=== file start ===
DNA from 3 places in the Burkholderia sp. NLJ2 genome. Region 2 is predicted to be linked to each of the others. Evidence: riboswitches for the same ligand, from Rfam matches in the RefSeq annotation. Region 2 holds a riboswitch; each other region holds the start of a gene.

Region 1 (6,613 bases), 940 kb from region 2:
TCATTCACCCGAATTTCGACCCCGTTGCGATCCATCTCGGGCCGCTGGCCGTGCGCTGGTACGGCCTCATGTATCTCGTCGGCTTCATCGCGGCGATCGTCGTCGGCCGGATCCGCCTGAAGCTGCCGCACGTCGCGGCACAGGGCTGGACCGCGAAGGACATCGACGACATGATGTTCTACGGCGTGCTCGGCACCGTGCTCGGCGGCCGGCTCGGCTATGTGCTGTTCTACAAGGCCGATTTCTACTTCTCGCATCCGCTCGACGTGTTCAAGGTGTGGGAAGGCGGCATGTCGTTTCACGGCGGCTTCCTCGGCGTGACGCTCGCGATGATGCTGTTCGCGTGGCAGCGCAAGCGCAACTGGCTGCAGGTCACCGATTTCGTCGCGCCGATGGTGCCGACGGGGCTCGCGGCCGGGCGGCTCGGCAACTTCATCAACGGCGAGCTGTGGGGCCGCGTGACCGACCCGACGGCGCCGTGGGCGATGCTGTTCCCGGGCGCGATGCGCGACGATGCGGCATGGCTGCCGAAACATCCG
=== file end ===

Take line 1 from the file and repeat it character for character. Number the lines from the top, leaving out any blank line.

DNA from 3 places in the Burkholderia sp. NLJ2 genome. Region 2 is predicted to be linked to each of the others. Evidence: riboswitches for the same ligand, from Rfam matches in the RefSeq annotation. Region 2 holds a riboswitch; each other region holds the start of a gene.